Sugar snap peas become abundantly available at farmers markets and grocery stores between late spring and early in the summer.
The snap pea is a cross between the garden and snow pea. They have a sweeter taste than the garden pea, plump pods and a crisp texture. Their pods are edible.
Calories and Macro-nutrition
According to nutritiondata.com, one cup of snap peas has 41 calories. As part of those 41 calories, they supply seven grams of carbohydrate (three grams of which is fiber) and three grams of protein. These numbers make sugar snap peas a great addition to any type of diet, whether it be low carb, low fat or somewhere in between.
Vitamins and Minerals
Snap peas are stuffed full of valuable nutrients as well. One cup provides over half of the daily recommended value of vitamin K and almost half the daily values for manganese, vitamin C and fiber. They are also a good source of many B-vitamins such as folate, riboflavin (B2), niacin (B3), thiamin (B1) and pyridoxine (B6).
Although snap peas are safe for most people to eat, those who need to avoid purines should avoid them. Purines are naturally occurring substances found in our bodies and almost all foods. Some foods, like peas, have a higher purine content then others. Purines are safe for most people to consume, however because they break down in the body into uric acid, those with kidney problems should avoid them.
Uric acid is a common and safe metabolic product that is normally filtered through the kidneys. In a person with kidney problems, uric acid levels can become too high, resulting in gout. If a person has any concern about kidney problems, uric acid or purines he should consult his doctor before consuming snap peas.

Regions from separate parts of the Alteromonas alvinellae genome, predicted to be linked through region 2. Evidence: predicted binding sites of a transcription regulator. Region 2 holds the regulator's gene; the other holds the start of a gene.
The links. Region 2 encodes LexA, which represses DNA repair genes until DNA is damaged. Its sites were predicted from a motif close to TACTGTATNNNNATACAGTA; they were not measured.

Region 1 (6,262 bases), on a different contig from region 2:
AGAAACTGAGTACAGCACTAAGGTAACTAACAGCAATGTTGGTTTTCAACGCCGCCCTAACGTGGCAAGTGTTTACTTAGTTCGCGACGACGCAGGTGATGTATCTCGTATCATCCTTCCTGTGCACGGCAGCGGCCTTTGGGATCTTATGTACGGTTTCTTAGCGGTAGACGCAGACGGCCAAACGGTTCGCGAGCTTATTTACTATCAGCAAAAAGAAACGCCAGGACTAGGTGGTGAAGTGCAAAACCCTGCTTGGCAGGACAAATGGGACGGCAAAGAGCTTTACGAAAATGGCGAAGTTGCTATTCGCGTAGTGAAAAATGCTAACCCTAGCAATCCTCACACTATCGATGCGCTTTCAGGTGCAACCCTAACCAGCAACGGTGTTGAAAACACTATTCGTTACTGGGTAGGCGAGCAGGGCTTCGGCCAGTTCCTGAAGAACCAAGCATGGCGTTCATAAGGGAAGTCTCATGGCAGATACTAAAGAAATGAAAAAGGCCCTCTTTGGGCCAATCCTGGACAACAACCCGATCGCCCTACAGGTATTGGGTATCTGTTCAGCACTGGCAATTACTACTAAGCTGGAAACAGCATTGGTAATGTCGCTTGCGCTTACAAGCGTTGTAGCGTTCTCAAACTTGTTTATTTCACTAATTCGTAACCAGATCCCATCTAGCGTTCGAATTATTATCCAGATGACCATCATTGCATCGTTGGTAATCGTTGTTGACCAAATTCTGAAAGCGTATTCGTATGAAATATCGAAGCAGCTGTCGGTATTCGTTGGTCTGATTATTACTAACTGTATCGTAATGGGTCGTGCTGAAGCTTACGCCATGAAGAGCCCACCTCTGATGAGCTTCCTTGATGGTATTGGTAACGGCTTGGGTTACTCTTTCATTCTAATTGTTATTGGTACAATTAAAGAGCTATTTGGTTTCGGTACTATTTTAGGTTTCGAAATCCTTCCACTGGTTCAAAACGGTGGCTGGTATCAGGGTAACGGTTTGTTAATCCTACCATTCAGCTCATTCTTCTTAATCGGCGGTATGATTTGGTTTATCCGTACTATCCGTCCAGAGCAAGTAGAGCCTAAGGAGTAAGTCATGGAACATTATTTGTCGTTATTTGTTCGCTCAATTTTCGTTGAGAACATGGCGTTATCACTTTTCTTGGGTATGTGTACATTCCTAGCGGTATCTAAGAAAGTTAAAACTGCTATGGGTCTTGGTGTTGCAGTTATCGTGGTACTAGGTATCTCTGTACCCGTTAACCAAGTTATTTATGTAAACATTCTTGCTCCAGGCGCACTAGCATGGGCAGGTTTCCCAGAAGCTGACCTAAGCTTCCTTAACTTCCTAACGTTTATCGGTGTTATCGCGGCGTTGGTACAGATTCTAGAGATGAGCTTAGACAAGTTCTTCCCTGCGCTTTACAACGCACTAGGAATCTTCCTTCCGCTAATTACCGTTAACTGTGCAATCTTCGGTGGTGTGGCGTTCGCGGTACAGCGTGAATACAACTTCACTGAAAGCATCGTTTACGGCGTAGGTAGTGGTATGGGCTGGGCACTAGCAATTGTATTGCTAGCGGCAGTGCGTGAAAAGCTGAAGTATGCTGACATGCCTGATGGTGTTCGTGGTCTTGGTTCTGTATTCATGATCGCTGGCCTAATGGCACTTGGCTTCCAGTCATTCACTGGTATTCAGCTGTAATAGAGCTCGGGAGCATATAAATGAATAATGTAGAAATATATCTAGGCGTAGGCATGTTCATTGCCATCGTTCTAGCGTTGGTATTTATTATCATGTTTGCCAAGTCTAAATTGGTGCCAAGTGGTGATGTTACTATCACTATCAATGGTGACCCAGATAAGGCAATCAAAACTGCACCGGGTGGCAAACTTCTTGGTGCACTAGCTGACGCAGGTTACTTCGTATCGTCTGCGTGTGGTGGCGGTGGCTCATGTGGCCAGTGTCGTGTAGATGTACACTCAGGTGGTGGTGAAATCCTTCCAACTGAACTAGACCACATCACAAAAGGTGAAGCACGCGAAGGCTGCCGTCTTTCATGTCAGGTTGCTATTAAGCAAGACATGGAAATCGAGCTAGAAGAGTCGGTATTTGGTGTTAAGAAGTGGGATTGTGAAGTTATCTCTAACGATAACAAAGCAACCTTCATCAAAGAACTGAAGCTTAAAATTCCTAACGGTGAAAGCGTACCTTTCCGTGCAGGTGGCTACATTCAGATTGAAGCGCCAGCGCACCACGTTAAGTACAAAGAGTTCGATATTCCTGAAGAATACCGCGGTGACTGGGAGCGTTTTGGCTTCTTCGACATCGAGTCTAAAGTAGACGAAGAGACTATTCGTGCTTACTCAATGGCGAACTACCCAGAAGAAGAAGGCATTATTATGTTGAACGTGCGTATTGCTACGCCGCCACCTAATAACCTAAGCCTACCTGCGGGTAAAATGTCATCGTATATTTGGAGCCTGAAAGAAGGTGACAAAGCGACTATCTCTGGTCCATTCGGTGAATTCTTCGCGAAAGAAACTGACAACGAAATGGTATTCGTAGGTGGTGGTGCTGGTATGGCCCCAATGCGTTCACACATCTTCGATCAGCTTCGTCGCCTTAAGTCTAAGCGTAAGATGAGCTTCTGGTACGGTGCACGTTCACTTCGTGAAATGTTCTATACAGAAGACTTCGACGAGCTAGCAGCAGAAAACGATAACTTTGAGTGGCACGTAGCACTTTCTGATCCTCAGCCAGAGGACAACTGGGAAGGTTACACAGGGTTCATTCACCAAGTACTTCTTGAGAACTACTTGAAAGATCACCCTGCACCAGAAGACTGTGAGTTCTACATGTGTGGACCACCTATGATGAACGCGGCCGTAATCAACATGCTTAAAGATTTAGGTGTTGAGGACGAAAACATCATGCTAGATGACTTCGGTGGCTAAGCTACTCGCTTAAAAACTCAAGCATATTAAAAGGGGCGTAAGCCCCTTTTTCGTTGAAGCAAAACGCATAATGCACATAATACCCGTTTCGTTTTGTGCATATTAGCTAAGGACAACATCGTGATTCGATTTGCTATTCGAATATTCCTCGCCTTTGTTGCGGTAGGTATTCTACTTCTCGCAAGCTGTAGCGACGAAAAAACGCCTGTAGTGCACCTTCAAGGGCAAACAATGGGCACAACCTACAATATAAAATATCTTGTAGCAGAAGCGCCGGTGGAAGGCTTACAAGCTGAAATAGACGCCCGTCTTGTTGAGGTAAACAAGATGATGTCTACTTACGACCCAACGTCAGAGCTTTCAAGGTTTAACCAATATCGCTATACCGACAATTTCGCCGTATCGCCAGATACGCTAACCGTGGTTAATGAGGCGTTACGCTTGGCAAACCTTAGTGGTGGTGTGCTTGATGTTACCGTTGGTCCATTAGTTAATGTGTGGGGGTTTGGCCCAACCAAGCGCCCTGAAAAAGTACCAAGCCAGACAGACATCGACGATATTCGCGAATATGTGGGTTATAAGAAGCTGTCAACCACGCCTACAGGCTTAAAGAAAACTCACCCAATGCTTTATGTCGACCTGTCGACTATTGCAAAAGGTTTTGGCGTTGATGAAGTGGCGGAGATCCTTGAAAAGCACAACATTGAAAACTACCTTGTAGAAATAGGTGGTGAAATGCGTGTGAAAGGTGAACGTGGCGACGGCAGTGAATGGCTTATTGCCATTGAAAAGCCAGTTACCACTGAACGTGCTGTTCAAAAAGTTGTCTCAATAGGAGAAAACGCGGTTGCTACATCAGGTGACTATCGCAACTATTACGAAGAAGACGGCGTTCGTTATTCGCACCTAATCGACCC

Preparation and Enjoyment
One of the best things about sugar snap peas is their versatility. They can be eaten raw or cooked, with or without shells, by themselves or in a dish.
The only important step for preparation involves "stringing" the peas. To string the pea, you remove the membranous string that runs from the base to the tip of the pod. This is most easily done by snapping off the top and bottom of the pod and then pulling off the strings.
Cooking the snap pea makes them sweeter and softer in texture. They can be easily over-cooked, however, which will cause them to fall apart. For this reason, most chefs prefer to lightly steam or stir-fry the pods. The peas may be frozen, in or out of the pod, but are too fragile to be canned.
Roasted Sugar Snap Peas (from www.whatscookingamerica.net)
1 pound sugar snap peas* 1 tablespoon extra-virgin olive oil Coarse salt or Fleur de sel salt 2 tablespoons chopped fresh chives
Preheat broiler. Line a large baking sheet with aluminum foil. Toss peas with olive oil on prepared baking sheet. Spread peas in a single layer. Broil approximately two minutes or just until crisp-tender and they are beginning to brown in spots, stirring once. Remove from oven and transfer to a serving bowl. Sprinkle with coarse salt or fleur de sel salt, then chives, and serve.
Makes 6 servings.
Sugar Snap Peas with Pine Nuts (from www.recipezaar.com)
1 tablespoon olive oil 1/2 cup sliced shallot 4 garlic cloves, minced 1 hungarian wax pepper, diced (yellow banana pepper) or 1 small jalapeno, diced 6 cups sugar snap peas, washed and rough chopped 1/2 cup pine nuts 1/4 cup fresh basil, rough chopped salt and pepper
Heat oil in a large pan. Add shallots and stir fry for 3 minutes. Add garlic and pepper toss then add sugar snap peas with the pine nuts. Stir fry for 3 minutes. Stir in the basil. Season with salt and pepper.